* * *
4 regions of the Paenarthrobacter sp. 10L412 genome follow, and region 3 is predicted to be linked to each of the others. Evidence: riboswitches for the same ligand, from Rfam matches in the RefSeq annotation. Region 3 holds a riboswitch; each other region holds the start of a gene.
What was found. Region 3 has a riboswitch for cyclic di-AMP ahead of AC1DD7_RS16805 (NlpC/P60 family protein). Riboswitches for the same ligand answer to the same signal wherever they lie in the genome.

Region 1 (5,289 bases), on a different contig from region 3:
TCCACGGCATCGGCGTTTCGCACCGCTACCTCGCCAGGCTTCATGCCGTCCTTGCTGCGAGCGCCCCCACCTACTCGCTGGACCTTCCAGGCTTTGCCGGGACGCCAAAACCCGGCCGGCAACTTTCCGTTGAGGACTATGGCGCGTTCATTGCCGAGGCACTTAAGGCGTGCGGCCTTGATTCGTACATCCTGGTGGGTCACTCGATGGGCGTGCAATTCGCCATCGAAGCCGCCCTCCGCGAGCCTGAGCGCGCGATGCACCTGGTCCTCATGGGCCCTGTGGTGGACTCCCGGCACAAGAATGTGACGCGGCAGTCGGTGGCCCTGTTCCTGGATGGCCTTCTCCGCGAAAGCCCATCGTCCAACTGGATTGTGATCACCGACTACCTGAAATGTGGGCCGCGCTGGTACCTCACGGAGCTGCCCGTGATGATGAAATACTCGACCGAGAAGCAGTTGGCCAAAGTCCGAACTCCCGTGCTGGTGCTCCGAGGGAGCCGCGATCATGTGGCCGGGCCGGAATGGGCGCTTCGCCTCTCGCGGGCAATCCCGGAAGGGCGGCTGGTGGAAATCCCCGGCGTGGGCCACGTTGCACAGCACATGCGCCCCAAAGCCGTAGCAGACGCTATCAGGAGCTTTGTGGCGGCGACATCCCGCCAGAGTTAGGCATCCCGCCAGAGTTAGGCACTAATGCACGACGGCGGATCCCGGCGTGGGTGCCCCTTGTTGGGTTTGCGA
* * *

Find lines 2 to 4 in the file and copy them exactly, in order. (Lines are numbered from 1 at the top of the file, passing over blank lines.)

What was found. Region 3 has a riboswitch for cyclic di-AMP ahead of AC1DD7_RS16805 (NlpC/P60 family protein). Riboswitches for the same ligand answer to the same signal wherever they lie in the genome.

Region 1 (5,289 bases), on a different contig from region 3:
TCCACGGCATCGGCGTTTCGCACCGCTACCTCGCCAGGCTTCATGCCGTCCTTGCTGCGAGCGCCCCCACCTACTCGCTGGACCTTCCAGGCTTTGCCGGGACGCCAAAACCCGGCCGGCAACTTTCCGTTGAGGACTATGGCGCGTTCATTGCCGAGGCACTTAAGGCGTGCGGCCTTGATTCGTACATCCTGGTGGGTCACTCGATGGGCGTGCAATTCGCCATCGAAGCCGCCCTCCGCGAGCCTGAGCGCGCGATGCACCTGGTCCTCATGGGCCCTGTGGTGGACTCCCGGCACAAGAATGTGACGCGGCAGTCGGTGGCCCTGTTCCTGGATGGCCTTCTCCGCGAAAGCCCATCGTCCAACTGGATTGTGATCACCGACTACCTGAAATGTGGGCCGCGCTGGTACCTCACGGAGCTGCCCGTGATGATGAAATACTCGACCGAGAAGCAGTTGGCCAAAGTCCGAACTCCCGTGCTGGTGCTCCGAGGGAGCCGCGATCATGTGGCCGGGCCGGAATGGGCGCTTCGCCTCTCGCGGGCAATCCCGGAAGGGCGGCTGGTGGAAATCCCCGGCGTGGGCCACGTTGCACAGCACATGCGCCCCAAAGCCGTAGCAGACGCTATCAGGAGCTTTGTGGCGGCGACATCCCGCCAGAGTTAGGCATCCCGCCAGAGTTAGGCACTAATGCACGACGGCGGATCCCGGCGTGGGTGCCCCTTGTTGGGTTTGCGA